Because the ductus arteriosus (the normal connection between the aorta and the pulmonary valve) is no longer needed, it begins to wither and close off. The circulation in the lungs increases and more blood flows into the left atrium of the heart. This increased pressure causes the foramen ovale to close and blood circulates normally. IMMUNE SYSTEM DEVELOPMENT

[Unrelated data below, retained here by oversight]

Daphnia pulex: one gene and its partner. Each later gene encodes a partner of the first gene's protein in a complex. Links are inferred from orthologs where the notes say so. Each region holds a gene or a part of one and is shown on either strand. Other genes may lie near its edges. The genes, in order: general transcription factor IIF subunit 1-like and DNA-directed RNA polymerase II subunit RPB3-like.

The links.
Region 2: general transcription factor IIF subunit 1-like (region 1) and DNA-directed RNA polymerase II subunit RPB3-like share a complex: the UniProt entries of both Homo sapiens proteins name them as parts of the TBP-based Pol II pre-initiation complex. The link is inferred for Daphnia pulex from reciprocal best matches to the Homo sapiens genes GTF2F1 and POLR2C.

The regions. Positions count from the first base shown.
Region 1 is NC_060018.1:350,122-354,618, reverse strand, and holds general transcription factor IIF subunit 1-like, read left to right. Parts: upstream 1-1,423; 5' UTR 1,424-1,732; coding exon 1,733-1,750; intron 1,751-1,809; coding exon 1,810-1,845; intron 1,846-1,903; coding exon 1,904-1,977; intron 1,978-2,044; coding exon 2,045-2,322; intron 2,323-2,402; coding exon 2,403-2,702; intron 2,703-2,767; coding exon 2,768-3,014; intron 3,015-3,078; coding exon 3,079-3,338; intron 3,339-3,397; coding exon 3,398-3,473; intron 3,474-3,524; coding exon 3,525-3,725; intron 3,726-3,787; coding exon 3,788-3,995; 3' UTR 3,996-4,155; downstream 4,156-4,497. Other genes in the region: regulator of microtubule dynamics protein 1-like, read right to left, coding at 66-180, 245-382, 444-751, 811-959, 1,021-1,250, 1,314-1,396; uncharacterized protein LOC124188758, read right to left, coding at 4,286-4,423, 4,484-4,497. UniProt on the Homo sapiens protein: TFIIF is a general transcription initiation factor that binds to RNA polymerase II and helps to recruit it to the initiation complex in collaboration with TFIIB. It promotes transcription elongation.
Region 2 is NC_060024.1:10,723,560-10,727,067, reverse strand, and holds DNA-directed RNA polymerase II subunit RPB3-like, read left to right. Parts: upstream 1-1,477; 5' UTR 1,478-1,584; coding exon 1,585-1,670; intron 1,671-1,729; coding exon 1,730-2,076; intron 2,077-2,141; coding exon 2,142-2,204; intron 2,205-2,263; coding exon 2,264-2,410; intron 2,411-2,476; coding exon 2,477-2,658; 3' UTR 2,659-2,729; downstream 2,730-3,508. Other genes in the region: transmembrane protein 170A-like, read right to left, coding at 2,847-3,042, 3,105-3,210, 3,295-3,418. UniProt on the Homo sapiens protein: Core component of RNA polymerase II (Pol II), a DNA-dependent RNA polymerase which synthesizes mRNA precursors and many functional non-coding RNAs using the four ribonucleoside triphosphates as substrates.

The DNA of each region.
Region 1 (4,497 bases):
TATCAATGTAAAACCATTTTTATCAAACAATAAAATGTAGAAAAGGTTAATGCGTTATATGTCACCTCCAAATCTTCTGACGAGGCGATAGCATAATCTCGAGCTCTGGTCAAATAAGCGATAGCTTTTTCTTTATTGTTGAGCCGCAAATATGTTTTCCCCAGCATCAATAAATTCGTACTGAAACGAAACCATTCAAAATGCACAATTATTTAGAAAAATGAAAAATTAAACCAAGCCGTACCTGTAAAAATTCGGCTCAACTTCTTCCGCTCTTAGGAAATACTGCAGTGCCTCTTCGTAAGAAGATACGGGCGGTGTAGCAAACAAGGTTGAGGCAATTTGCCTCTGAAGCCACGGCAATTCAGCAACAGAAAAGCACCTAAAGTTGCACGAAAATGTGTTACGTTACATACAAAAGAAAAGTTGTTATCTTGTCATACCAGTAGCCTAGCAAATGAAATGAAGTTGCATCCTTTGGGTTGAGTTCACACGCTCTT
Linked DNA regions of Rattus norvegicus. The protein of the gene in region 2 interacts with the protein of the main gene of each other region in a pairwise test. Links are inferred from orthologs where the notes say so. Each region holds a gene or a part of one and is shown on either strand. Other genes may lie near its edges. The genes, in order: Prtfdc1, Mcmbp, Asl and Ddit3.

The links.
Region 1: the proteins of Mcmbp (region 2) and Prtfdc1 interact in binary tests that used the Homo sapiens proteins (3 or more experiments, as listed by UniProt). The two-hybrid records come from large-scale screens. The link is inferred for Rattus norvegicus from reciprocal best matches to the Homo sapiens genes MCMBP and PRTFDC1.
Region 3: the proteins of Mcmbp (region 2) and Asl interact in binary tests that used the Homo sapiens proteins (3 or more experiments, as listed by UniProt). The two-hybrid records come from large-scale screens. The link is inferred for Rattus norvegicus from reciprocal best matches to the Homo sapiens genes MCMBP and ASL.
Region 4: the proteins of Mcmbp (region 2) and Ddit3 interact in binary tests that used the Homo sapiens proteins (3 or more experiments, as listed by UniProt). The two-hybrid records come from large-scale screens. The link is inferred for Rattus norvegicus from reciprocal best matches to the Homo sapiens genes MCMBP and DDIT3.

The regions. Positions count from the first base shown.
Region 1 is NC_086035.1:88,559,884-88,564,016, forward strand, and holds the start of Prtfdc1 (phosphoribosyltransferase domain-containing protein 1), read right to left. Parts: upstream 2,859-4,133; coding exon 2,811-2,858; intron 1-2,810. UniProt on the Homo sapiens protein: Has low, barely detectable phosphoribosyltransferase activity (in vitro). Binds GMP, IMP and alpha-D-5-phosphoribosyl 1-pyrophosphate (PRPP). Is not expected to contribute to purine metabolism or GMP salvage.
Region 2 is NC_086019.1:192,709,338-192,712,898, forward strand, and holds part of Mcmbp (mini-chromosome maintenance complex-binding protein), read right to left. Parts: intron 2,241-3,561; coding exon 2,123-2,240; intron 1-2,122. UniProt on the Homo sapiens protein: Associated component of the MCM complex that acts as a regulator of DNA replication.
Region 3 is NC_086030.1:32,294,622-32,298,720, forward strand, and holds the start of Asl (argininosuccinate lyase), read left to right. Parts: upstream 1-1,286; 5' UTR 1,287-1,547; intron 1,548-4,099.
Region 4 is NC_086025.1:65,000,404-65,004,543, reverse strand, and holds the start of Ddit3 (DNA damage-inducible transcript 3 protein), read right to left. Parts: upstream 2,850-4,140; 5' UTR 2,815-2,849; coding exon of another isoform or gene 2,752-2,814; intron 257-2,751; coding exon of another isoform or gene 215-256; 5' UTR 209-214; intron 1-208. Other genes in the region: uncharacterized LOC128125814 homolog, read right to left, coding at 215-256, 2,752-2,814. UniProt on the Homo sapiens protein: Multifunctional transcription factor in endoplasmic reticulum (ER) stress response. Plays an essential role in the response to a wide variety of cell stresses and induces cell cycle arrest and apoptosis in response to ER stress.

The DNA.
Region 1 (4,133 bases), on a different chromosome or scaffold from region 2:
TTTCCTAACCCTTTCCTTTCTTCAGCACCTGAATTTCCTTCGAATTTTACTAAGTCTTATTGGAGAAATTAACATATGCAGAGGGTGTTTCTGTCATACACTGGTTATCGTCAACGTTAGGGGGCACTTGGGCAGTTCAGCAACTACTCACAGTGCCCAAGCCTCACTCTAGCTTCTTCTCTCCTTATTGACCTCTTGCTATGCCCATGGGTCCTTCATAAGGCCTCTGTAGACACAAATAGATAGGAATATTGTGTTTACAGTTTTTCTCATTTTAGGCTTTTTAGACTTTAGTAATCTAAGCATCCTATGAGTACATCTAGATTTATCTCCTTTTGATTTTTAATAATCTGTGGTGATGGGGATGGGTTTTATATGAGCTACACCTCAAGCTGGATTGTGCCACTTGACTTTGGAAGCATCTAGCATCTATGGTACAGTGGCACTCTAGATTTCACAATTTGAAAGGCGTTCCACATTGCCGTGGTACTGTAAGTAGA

The immune system begins very early in fetal development with the origin of blood formation in the third week of gestation. In the fourth week of gestation the thymus forms. The thymus helps to mature and develop white blood cells so that they can play a key role in fighting infections. By the eighth week of gestation, T cells, B cells, and natural killer cells can all be found in the thymus. T cells, which make an important component in cell-mediated immunity, are formed solely in the thymus. B cells, which are the precursors of antibody producing cells, are first produced in the liver but by 12 weeks gestation move into the bone marrow where it remains. Natural killer cells, which are cytotoxic cells that have the ability to attack viruses, mature in the thymus. Interestingly, greater concentrations of natural killer cells are found in the peripheral blood of newborns and the newborn usually has adult levels of these cells at birth, but they diminish rapidly. Orlando Regional Healthcare, Education & Development © Copyright 2004 Page 4 Neutrophils are relatively numerous in both the term and pre-term infant. A neutrophil is a type of white blood cell that defends the body from organisms that cause infection. The stages of neutrophil development, from immature to mature, are myeloblast, promyelocyte, myelocyte, metamyelocte, band, and segmented neutrophil. When an infection is present, the neutrophils migrate out of the capillaries and into the infected site, where they ingest and destroy the pathogens causing the infection. The amount of circulating neutrophils in the newborn peaks around 12 hours after birth and then starts to decline to normal levels. Even though a large number of circulating neutrophils can be found in the newborn, the bone marrow storage pool of neutrophils at birth is only 20% to 30% of the circulating pool in adults. Differences in Immune Responses in Full and Preterm Infants Immune System Component